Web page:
The following day Kathiya Baba would tell them that it had been a false alarm. Although they were deceived each time by the Master, the disciples enjoyed their meditation and offered their Master most soulful gratitude, for they knew that it was not deception after all, but true compassion on his part that had wanted to keep them awake even by telling them a white lie.
Commentary: There are so many ways for a Master to increase the aspiration of his disciples. Sometimes the end justifies the means. If the Master feels that a negligible white lie has tremendous power to raise the consciousness of the disciples, then he will not hesitate to tell that white lie, for he knows precisely what God wants from him. God wants him to help his disciples make progress as fast as possible. God Himself will take care of the Master’s white lie, as the Master is taking care of the disciples.
If Kathiya Baba had simply asked his disciples to meditate for hours, they would all have made friends with sleep. The Master and the disciples had practically no material possessions, but by telling them that there was every possibility of a theft, the Master made them alert. This alertness helped them tremendously in their sincere effort to meditate, and by meditating for many hours they definitely made tremendous progress. So when we make a comparison, the harmless white lie that the Master told is next to nothing when we see the Joy, the Light, the Delight and the other achievements of the disciples which resulted from the Master’s harmless lie.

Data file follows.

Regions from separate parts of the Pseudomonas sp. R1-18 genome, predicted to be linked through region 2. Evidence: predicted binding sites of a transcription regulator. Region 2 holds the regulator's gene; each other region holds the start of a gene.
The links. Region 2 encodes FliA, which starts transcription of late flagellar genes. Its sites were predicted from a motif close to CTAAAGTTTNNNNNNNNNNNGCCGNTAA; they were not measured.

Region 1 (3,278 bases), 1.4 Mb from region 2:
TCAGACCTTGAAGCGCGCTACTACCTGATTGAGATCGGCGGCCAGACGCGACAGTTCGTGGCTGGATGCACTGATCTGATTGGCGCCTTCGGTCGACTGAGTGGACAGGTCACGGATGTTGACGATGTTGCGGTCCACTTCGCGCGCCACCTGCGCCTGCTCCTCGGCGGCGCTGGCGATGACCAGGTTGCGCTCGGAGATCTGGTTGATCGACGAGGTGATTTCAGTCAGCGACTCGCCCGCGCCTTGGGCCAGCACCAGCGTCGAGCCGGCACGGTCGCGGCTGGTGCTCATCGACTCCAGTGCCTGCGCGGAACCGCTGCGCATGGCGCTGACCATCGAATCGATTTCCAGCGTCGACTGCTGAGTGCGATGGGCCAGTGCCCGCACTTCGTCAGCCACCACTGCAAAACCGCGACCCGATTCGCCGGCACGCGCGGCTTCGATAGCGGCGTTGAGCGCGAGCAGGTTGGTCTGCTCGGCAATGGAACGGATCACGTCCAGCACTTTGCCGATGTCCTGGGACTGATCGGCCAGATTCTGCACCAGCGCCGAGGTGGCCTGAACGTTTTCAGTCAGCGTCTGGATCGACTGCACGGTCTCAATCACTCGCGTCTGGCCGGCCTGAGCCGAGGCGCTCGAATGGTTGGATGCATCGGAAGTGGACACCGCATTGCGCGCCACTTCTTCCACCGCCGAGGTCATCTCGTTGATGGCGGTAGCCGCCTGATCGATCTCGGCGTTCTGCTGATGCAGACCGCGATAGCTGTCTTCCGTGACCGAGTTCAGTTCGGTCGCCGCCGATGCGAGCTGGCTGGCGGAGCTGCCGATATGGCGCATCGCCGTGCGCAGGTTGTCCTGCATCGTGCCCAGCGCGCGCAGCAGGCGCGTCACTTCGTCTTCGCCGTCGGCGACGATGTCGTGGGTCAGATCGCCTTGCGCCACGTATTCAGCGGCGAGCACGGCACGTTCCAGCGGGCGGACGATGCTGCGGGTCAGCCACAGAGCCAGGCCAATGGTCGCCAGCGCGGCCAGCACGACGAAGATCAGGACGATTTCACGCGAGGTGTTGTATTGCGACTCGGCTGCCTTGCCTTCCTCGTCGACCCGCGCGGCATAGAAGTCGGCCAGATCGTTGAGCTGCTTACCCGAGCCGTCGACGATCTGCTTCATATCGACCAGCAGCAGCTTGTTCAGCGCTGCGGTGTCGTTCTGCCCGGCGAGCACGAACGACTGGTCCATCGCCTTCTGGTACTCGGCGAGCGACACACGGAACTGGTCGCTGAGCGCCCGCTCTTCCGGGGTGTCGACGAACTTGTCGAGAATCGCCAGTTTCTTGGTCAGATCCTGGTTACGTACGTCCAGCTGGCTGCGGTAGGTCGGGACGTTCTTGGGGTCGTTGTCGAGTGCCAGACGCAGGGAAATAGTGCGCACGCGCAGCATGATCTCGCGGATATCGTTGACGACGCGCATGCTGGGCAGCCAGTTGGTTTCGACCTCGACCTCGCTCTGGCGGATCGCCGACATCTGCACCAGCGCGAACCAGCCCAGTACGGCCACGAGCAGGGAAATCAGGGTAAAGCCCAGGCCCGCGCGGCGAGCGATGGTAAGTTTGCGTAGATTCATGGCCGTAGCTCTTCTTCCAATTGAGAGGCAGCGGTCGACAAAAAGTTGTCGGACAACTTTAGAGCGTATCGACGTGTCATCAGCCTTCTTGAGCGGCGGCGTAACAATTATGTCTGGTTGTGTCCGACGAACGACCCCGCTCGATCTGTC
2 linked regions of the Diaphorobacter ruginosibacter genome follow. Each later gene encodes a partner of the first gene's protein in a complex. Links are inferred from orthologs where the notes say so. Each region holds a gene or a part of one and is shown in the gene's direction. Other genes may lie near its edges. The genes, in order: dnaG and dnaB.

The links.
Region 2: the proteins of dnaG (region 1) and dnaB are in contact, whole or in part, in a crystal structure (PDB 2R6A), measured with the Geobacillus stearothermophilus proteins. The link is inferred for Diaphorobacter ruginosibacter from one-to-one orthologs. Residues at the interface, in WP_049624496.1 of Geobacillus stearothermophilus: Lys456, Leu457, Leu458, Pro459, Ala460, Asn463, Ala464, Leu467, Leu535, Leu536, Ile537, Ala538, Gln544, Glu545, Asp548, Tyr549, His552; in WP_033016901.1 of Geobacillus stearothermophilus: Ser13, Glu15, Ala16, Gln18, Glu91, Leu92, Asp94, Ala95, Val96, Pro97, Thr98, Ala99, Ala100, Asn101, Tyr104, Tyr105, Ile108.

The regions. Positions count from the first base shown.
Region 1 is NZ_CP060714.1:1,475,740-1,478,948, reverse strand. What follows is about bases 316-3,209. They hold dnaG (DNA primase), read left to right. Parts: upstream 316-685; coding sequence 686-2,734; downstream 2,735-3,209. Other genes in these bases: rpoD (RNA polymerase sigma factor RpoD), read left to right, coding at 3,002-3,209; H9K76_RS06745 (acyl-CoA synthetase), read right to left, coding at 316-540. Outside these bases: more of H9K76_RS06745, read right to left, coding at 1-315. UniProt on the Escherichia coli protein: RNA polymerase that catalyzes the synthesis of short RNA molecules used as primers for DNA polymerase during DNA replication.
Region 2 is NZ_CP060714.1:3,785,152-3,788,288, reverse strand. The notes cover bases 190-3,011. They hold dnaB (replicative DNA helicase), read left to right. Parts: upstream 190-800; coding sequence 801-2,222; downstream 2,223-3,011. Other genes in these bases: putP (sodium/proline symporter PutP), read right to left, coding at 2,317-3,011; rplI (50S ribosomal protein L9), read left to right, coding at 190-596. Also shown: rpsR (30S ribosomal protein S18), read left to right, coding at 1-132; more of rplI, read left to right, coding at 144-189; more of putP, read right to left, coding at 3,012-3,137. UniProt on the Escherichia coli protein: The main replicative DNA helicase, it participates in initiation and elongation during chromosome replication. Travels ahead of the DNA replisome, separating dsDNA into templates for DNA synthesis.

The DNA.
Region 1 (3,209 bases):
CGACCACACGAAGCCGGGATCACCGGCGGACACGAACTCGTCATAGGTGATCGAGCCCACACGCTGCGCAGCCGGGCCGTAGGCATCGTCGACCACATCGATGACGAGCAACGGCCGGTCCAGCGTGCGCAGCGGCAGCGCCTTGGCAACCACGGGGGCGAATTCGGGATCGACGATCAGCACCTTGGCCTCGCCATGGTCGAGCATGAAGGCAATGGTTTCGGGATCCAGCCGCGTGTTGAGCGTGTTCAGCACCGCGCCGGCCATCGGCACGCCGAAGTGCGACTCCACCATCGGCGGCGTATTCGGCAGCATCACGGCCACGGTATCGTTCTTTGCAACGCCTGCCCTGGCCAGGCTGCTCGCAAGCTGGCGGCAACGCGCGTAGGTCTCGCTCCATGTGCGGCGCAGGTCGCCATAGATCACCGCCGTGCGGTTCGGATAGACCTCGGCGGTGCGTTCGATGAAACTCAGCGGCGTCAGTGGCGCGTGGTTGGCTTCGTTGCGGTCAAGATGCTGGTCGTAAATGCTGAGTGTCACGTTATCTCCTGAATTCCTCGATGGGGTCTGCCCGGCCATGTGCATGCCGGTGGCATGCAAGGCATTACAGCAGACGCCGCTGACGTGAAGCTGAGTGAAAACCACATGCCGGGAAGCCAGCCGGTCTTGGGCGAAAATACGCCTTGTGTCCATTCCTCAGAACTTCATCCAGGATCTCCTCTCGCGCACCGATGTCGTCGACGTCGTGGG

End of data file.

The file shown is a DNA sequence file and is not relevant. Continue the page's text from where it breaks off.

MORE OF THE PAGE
Look at this great Bengali soulPushkar was Ramdas’ cook. He was extremely greedy, and he was wicked to the backbone. Three times he intentionally poisoned his Master. Once he put poison inside the bread, once inside the rice pudding and a third time in something else. With his occult power Ramdas saved himself, but he suffered miserably. He told his disciples the reason for his suffering, and Pushkar confessed each time.
Once when Ramdas had been poisoned, Bijoykrishna was at that time in a distant city. When he heard that Ramdas was dying, Bijoykrishna said to one of Ramdas’ disciples, “I can’t believe it. Only poison can take his life. No disease can kill him, for he never allows any disease to enter into him. Somebody has definitely poisoned him.”
Ramdas’ disciple went to his Master and told him about this. Ramdas said to his disciples, “Look at this great Bengali soul! Where is he and where am I? Although he is so far away, from there he understands what is happening here. You people are here with me, but even then you didn’t recognise that I had been poisoned.”